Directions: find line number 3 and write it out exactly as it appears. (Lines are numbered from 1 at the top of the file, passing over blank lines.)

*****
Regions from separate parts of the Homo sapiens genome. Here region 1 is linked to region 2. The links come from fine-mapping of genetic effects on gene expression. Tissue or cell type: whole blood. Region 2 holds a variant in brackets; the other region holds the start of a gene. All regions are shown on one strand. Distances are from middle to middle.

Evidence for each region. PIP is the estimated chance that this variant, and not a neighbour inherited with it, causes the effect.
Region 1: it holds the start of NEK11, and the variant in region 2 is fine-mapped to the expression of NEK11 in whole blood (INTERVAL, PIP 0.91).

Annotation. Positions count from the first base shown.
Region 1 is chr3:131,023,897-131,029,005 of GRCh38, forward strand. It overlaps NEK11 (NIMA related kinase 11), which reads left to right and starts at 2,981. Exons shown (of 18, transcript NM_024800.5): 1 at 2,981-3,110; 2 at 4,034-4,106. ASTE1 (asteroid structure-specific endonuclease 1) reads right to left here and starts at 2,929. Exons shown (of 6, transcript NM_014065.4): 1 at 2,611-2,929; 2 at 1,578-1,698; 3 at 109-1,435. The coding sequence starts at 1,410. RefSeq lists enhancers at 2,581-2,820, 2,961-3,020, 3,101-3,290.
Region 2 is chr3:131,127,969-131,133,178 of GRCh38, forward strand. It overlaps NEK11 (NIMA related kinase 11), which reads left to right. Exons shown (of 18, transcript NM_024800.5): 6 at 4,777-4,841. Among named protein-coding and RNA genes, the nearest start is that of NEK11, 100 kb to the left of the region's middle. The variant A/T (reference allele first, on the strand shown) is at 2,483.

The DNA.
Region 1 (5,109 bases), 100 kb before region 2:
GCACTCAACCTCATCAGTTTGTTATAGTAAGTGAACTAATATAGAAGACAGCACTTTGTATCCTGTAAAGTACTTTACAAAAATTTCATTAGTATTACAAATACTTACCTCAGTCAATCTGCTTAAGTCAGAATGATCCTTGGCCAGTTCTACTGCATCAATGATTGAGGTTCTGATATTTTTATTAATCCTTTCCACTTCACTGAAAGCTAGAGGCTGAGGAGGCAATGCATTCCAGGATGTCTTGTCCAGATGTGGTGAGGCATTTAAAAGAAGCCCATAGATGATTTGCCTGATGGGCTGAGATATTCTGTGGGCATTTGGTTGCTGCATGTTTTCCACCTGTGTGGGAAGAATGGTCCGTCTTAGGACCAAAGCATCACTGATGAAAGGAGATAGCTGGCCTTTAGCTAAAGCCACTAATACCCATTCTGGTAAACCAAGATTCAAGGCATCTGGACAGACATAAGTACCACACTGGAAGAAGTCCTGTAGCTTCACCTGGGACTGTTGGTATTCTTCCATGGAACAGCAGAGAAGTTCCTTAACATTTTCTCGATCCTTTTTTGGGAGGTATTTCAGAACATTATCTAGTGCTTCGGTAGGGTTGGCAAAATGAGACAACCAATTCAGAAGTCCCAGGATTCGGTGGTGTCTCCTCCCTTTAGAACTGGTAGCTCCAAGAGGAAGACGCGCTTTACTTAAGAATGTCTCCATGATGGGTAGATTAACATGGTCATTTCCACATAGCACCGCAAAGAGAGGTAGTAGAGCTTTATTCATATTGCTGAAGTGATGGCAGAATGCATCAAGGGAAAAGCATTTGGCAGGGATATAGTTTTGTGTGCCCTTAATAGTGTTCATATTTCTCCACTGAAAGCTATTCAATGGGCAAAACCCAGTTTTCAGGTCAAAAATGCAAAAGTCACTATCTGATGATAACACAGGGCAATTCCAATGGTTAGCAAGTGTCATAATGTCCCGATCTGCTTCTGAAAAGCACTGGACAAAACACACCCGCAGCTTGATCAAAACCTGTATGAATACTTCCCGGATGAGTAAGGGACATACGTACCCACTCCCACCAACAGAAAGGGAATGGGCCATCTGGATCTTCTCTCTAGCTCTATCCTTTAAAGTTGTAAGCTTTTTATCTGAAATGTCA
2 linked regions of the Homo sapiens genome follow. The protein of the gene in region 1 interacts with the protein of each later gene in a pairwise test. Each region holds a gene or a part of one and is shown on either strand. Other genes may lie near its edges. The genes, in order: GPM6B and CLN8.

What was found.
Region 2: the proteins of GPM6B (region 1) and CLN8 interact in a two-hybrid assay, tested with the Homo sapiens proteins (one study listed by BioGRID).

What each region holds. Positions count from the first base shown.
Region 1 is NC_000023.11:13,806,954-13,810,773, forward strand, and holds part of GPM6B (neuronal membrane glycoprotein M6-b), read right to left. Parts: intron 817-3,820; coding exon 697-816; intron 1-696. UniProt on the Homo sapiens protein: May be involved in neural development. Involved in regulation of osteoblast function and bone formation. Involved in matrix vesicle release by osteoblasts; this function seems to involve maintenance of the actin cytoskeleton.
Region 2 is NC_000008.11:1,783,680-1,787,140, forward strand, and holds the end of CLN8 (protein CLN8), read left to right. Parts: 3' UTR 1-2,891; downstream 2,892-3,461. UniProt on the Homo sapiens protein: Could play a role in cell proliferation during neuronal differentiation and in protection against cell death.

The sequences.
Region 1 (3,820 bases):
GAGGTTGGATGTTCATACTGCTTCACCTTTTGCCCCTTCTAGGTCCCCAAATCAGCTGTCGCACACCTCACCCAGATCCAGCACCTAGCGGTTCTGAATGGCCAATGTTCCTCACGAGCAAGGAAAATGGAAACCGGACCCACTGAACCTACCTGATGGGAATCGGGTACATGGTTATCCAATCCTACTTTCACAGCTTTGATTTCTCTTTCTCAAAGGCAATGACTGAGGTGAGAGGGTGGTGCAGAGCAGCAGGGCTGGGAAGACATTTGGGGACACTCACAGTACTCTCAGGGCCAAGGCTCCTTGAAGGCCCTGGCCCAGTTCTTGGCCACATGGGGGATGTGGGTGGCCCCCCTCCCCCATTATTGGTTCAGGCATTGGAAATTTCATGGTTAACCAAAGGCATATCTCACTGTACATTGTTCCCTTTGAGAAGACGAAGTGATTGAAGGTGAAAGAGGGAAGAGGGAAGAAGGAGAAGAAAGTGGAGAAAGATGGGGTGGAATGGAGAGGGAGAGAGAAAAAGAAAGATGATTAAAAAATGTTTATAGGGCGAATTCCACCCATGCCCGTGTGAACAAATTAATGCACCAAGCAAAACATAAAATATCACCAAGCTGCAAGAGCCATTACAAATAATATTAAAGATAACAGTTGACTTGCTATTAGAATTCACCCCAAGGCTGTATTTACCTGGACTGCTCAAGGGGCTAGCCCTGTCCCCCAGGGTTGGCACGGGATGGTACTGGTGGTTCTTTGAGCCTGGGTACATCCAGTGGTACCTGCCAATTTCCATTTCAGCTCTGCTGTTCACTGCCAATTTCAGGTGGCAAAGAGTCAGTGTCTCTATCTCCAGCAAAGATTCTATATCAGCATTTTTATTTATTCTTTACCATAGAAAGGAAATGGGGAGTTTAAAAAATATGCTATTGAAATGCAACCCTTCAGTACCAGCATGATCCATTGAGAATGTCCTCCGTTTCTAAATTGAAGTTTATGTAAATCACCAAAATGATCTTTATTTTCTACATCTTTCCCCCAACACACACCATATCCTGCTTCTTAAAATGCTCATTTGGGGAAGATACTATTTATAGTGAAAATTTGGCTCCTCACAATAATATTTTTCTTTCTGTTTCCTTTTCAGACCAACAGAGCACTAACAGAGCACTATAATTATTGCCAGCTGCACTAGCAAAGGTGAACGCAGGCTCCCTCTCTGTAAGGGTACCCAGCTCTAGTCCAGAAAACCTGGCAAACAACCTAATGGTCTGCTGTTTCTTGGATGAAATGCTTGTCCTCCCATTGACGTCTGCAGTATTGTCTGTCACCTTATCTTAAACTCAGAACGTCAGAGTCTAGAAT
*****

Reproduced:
Region 1: it holds the start of NEK11, and the variant in region 2 is fine-mapped to the expression of NEK11 in whole blood (INTERVAL, PIP 0.91).